Bloodiest and largest all-cavalry engagement during the war
The Battle of Trevilian Station (also called Trevilians) was fought on June 11–12, 1864, in Union Lt. Gen. Ulysses S. Grant’s Overland Campaign against Confederate Gen. Robert E. Lee’s Army of Northern Virginia. Union cavalry under Maj. Gen. Philip Sheridan fought against Confederate cavalry under Maj. Gens. Wade Hampton and Fitzhugh Lee in the bloodiest and largest all-cavalry battle of the war.
Sheridan’s objectives fr his raid were to destroy stretches of the Virginia Central Railroad, provide a diversion that would occupy Confederate cavalry from understanding Grant’s planned crossing of the James River, and to link up with the army of Maj. Gen. David Hunter at Charlottesville. Hampton’s cavalry beat Sheridan to the railroad at Trevilian Station and on June 11 they fought to a standstill. Brig. Gen. George A. Custer entered the Confederate rear area and captured Hampton’s supply train, but soon became surrounded and fought desperately to avoid destruction.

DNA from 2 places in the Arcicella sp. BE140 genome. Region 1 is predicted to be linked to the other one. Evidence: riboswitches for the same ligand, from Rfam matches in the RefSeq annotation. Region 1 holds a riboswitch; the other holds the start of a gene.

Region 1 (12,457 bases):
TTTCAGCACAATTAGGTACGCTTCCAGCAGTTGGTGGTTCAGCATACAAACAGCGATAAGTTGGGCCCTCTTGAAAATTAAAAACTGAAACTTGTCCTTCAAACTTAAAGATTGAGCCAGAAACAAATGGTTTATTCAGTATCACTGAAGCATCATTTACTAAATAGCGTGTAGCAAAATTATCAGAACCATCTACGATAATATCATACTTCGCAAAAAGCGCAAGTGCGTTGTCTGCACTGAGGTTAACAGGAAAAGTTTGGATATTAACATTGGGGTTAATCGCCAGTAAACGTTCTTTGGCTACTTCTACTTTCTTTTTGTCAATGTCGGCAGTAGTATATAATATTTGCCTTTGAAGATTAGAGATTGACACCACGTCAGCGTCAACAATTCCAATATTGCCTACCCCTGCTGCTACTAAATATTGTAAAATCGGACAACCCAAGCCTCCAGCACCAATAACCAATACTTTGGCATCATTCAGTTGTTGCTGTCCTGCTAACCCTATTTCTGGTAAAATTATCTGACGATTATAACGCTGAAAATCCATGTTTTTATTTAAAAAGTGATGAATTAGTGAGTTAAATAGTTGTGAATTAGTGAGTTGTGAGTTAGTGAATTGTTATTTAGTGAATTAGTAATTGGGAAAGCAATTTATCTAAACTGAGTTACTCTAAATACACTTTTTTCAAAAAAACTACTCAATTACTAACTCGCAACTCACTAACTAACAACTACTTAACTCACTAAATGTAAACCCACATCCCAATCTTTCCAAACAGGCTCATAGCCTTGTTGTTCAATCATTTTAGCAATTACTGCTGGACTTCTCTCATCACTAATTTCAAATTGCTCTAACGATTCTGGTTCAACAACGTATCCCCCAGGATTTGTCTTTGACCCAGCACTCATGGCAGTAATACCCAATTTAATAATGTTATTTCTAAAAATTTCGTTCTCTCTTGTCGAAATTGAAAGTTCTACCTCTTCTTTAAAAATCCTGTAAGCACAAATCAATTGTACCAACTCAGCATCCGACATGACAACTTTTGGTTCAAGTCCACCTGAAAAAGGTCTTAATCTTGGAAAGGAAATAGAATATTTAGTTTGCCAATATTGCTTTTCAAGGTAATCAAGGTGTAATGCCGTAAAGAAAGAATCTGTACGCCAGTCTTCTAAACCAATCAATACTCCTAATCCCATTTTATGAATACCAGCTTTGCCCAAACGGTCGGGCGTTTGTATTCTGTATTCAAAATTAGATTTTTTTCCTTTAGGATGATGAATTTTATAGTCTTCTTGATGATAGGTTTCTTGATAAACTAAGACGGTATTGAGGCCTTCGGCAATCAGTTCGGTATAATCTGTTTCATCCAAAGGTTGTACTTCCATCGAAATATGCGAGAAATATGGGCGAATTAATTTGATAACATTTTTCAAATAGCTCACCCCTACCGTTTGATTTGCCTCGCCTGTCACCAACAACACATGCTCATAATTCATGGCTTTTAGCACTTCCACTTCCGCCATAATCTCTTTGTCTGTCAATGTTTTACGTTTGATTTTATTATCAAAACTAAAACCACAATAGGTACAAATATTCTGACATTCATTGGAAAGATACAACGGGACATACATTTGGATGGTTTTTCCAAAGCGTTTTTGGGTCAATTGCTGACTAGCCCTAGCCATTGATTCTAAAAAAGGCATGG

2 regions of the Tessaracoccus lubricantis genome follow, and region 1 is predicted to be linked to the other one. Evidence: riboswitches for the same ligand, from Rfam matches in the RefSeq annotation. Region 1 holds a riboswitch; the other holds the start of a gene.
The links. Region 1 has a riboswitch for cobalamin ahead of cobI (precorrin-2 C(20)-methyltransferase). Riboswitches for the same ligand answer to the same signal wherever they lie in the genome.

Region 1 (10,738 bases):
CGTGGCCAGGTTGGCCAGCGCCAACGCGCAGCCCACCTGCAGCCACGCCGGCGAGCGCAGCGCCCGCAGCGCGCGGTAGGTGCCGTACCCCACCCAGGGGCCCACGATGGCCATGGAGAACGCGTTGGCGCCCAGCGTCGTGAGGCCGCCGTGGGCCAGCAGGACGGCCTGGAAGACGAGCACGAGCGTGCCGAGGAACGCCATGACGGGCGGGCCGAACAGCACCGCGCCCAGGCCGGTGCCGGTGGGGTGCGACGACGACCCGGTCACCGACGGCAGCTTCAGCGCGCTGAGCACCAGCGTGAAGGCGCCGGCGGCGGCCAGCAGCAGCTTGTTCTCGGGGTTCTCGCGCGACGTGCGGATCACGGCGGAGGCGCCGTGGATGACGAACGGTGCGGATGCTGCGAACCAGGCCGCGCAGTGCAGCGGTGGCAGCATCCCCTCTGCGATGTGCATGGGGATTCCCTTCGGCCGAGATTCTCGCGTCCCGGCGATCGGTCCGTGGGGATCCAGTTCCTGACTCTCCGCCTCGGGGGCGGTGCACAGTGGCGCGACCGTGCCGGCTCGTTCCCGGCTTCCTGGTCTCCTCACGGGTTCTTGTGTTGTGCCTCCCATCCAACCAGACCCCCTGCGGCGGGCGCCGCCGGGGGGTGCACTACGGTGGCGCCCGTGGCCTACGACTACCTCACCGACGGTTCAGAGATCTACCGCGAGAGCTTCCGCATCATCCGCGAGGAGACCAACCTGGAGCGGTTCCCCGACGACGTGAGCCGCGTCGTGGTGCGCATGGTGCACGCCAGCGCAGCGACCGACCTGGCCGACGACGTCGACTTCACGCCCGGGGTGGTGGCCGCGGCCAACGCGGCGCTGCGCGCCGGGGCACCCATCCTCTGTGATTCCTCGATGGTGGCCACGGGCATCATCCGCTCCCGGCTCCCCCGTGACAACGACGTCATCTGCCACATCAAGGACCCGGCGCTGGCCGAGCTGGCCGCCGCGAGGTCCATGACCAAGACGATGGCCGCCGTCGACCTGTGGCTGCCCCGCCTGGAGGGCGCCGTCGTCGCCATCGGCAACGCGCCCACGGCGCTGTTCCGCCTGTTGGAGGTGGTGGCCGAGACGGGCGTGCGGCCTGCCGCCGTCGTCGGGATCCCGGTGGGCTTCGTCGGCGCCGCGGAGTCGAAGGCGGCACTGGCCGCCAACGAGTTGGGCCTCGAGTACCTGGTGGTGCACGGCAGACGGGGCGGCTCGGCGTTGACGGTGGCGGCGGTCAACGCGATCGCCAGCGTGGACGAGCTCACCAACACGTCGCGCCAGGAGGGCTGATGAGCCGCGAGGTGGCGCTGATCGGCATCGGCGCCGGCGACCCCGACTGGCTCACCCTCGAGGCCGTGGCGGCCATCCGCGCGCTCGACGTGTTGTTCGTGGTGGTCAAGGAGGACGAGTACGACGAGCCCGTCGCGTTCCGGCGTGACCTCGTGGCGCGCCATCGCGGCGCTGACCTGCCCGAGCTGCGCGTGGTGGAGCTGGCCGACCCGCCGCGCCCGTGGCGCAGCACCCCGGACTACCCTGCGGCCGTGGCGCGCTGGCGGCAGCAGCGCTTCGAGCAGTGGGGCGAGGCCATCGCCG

On June 12, the cavalry forces clashed again to the northwest of Trevilian Station, and seven assaults by Brig. Gen. Alfred T. A. Torbert’s Union division were repulsed with heavy losses. Sheridan withdrew his force to rejoin Grant’s army. The battle was a tactical victory for the Confederates and Sheridan failed to achieve his goal of permanently destroying the Virginia Central Railroad or of linking up with Hunter. Its distraction, however, may have contributed to Grant’s successful crossing of the James River.
The results of the Battle of Trevilian Station were mixed. Union casualties were 1,007 (102 killed, 470 wounded, and 435 missing or captured). Confederate losses were reported as 612, but this includes the losses from only Hampton’s Division and 831 is a better total estimate.
“It was the bloodiest and largest all-cavalry engagement during the war.” Salmon, John S. The Official Virginia Civil War Battlefield Guide., p. 300.